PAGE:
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How I stopped striga from ravaging my field of maize

Friday December 12 2014
STRIGAPX

A farmer, Eric Omondi, in a maize field infested with striga weed in Kombewa, Kisumu. FILE PHOTO | NATION MEDIA GROUP

By Everline Okewo

Athanasio Nyaoro walks in his maize farm as he randomly checks the crops to find out how they are doing.

He stops at a spot, opens up one of the maize cobs that had caught his interest before plucking it from the stem.

“They are almost ready for harvest,” says the farmer who is based in Mathai village, Siaya County.

It is the second season in many years that the farmer, who has grappled with striga weed for long, is going to have a bumper harvest.

The weed infested his two-acre farm in 2009 causing him losses.

“The maximum bags of maize I would harvest from my farm were four. In 2010, I remember I planted 5kg of maize seeds and I was expecting a minimum of 30 bags but I only got one.”

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The farmer sought assistance from agricultural extension officers who visited his farm and identified striga weed as the cause of the poor harvest.

The officers advised Nyaoro to practise crop rotation to contain the beautiful purple-flowered weed. The advice, however, did not yield positive results.

NIGHTMARE TO FARMERS

Striga, also known as ‘‘witch weed’’, is a nightmare to farmers mainly in western Kenya. It affects maize, millet, sorghum, rice, napier grass and sugarcane.

The weed, according to crop experts, is parasitic and it poisons both the crop and the soil leading to poor harvest. The loss is projected at 80 per cent.

A desperate Nyaoro later sought the help of officers from International Plant Nutrition Institute (IPNI), an institution that deals with plant nutrition.

“They took soil samples from my farm and neighbouring ones for laboratory analysis. The results indicated that the soil was acidic and had low nitrogen, phosphorus and potassium,” says Nyaoro, who was later trained on good agricultural practices that helped him contain striga.

The farmer now uses two 50kg bags of NPK fertiliser per acre when planting maize, and he later top dresses with urea fertiliser.

However, Nyaoro no longer uses fertiliser haphazardly. When planting, he puts in each hole a teaspoon of the mineral.

He further ensures he plants certified hybrid seeds. “I am also keen on the planting season. I plant as soon as it starts raining.”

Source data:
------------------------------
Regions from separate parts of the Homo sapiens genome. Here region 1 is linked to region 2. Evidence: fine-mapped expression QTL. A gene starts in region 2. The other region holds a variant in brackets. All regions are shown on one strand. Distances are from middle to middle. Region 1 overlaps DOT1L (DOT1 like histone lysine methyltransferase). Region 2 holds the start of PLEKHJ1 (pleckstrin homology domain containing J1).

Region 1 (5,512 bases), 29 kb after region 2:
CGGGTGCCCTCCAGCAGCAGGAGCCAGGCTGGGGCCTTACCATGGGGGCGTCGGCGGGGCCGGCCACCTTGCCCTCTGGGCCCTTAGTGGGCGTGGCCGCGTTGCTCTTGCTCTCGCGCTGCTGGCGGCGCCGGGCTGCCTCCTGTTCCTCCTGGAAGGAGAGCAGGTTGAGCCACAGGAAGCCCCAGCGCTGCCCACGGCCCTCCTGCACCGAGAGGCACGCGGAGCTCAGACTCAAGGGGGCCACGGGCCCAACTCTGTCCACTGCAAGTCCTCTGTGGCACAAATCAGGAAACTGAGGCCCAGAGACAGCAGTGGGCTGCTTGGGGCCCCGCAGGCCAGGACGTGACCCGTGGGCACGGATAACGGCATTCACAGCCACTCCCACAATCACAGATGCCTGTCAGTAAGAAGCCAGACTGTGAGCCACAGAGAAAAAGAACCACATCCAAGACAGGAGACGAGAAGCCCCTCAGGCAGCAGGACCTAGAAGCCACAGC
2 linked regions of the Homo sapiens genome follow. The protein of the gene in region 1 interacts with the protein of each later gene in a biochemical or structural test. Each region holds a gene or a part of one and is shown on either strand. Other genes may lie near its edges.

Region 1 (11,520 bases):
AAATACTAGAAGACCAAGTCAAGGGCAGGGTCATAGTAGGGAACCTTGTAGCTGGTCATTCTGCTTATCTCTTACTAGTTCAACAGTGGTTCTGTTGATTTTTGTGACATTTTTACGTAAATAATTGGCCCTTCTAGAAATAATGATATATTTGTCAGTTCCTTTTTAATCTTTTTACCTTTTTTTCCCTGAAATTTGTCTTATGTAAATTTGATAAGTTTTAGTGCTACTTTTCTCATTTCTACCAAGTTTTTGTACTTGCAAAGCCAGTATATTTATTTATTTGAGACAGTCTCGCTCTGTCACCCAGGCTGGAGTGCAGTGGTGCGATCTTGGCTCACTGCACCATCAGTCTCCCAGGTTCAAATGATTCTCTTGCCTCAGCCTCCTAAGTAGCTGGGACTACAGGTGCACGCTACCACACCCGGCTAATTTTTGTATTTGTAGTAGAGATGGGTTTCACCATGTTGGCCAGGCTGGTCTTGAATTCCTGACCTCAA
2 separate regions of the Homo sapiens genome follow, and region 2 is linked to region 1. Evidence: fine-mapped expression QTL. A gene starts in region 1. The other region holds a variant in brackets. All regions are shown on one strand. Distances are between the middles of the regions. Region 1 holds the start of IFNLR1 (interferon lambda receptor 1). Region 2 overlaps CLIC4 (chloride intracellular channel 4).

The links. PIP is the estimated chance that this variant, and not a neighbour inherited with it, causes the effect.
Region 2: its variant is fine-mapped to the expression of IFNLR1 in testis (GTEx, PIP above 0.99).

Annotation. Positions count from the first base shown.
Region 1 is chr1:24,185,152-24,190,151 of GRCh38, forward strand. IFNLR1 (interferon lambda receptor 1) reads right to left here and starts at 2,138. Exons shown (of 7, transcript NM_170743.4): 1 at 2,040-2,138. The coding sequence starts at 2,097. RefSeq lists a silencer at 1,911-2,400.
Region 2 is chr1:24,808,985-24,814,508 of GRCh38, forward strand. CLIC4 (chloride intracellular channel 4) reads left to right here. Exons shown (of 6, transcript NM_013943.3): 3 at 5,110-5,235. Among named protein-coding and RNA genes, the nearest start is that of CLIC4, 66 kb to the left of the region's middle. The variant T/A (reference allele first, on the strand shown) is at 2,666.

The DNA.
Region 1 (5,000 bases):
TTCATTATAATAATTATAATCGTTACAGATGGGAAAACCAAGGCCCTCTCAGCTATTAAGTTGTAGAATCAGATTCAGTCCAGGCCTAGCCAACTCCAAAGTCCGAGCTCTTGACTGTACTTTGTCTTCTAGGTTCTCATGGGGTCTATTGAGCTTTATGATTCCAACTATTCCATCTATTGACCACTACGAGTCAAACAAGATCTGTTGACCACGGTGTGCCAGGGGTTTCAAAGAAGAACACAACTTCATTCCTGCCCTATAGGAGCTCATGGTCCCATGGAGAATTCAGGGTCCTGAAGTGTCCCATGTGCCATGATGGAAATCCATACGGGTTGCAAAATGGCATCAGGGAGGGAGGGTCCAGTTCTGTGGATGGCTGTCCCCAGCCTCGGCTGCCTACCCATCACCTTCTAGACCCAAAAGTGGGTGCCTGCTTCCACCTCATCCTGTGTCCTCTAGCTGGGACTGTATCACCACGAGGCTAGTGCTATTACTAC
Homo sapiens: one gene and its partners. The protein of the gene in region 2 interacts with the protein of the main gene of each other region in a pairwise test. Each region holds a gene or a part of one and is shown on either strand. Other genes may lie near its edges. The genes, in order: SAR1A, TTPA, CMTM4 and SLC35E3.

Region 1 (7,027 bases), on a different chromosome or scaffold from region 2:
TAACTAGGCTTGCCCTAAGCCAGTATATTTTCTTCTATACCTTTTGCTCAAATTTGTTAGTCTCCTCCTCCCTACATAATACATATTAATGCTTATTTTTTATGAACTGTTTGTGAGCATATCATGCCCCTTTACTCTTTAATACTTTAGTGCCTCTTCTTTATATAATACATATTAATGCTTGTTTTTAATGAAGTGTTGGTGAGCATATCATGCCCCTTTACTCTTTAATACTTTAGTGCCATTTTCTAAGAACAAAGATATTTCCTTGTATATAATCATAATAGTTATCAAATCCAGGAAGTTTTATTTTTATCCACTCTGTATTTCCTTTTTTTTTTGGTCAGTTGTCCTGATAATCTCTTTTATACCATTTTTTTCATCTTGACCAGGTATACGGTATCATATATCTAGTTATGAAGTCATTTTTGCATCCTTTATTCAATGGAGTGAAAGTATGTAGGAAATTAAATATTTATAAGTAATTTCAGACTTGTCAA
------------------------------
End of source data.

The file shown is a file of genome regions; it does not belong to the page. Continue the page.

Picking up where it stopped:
According to the farmer, waiting to plant when it has rained for weeks increases chances of striga infestation.

When it comes to spacing, he maintains 75cm from one row to another and 25 cm from one crop to the next.

PROPER WEEDING

“I normally plant two or three seeds in each hole and later uproot one after they germinate for better yields. I then weed two times in a season to ensure weeds do not compete with crops for nutrients and water. Farmyard or compost manure also helps in supplying nutrients to the crop and improving soil fertility,” says the former mason.

The farmer has embraced soybeans, millet, sorghum and sweet potatoes, among other crops.

“I never knew millet is supposed to be planted in neat lines and with fertiliser. I used to broadcast the seeds. I also used to grow beans by broadcasting but I now know I must use the correct spacing of 45cm by 5cm and apply fertiliser,” says Nyaoro, who now harvests up to 30 bags of maize from his two acres.

While the farmer uses urea for top dressing, Lilian Jeptanui, a crop scientist from Egerton University says Calcium Ammonium Nitrate offers better results.

“One must use two 50kg bags per acre, just as with urea, which is best suited for sugarcane, not maize,” says the scientist, who adds striga is eradicated using best agronomic practices.

Joseph Muthamia, an agronomist with IPNI, says there is need for proper usage of NPK fertiliser when planting, particularly cereals, to contain striga.

“Farmers further need to control soil acidity by applying lime and manure regularly to the soil. Crop rotation is also important as it helps improve soil fertility, but it is not enough. Farmers must apply the right type and amount of fertiliser at the right time of the growing season and in the right place.”

Muthamia adds sorghum is best grown in rows, thus, should not be broadcasted.

CORRECT FERTILISER

“Farmers harvest plenty of sorghum when the correct fertiliser is applied and good agronomic practices are followed. The yields go as high at eight bags per acre.”

Besides good farming practices, he says farmers must follow the 4R (right) principles of nutrient management. These are right seeds, right planting season (early planting), right spacing and right plant population.

Kenya Seed Company managing director Willy Bett says striga affects many farmers because they plant uncertified seeds.

“They should embrace certified hybrid maize seeds to eradicate the notorious weed. The seeds are coated with herbicide before being packaged to make them resistant to weeds.”

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